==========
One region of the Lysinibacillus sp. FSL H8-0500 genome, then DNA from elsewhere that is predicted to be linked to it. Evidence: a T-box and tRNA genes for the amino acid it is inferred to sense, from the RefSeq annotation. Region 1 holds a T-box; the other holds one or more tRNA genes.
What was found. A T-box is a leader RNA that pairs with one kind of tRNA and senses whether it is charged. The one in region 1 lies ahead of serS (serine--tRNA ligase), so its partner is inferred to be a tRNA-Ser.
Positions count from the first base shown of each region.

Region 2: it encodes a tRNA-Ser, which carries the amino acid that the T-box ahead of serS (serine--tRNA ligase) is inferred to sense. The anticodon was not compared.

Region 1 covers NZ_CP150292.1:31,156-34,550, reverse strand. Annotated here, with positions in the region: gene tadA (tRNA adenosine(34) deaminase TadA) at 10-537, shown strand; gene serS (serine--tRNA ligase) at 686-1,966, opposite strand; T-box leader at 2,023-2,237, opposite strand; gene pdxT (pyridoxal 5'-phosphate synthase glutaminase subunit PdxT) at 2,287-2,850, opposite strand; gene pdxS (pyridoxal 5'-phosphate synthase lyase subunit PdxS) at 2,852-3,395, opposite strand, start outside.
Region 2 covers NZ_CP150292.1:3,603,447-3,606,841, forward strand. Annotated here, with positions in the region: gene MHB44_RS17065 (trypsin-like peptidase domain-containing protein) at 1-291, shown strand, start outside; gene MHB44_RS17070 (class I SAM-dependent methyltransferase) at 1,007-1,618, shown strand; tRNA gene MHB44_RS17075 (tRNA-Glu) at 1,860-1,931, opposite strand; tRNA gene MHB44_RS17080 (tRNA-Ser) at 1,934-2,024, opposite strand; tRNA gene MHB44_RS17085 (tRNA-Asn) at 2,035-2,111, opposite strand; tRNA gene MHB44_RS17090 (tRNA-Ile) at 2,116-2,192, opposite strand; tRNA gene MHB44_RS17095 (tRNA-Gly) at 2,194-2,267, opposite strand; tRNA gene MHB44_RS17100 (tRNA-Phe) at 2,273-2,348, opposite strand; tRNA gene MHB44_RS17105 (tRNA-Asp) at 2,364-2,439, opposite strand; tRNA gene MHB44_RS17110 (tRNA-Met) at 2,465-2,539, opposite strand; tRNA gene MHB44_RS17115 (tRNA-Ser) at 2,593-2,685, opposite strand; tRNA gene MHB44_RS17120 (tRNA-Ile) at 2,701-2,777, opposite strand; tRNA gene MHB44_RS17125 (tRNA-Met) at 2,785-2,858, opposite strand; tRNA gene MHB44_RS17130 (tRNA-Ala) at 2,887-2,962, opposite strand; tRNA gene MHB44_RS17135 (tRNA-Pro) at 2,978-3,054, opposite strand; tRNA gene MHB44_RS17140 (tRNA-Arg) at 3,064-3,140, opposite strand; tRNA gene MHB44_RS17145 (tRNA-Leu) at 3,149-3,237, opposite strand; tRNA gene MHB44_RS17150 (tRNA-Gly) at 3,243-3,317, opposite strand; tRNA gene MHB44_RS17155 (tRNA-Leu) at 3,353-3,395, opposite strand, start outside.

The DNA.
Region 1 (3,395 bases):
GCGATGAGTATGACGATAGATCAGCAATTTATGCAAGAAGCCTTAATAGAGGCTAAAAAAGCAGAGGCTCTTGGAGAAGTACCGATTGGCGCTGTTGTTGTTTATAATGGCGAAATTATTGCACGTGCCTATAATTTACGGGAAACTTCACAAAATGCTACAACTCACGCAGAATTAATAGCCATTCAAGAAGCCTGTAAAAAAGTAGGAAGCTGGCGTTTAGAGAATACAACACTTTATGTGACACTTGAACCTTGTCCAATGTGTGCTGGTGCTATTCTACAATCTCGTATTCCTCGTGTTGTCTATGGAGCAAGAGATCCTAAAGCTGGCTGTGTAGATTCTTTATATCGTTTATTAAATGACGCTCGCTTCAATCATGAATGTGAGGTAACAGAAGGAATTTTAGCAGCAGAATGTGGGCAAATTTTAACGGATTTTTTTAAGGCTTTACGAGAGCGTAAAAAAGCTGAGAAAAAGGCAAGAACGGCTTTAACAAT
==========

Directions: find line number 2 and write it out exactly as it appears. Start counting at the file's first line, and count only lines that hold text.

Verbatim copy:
What was found. A T-box is a leader RNA that pairs with one kind of tRNA and senses whether it is charged. The one in region 1 lies ahead of serS (serine--tRNA ligase), so its partner is inferred to be a tRNA-Ser.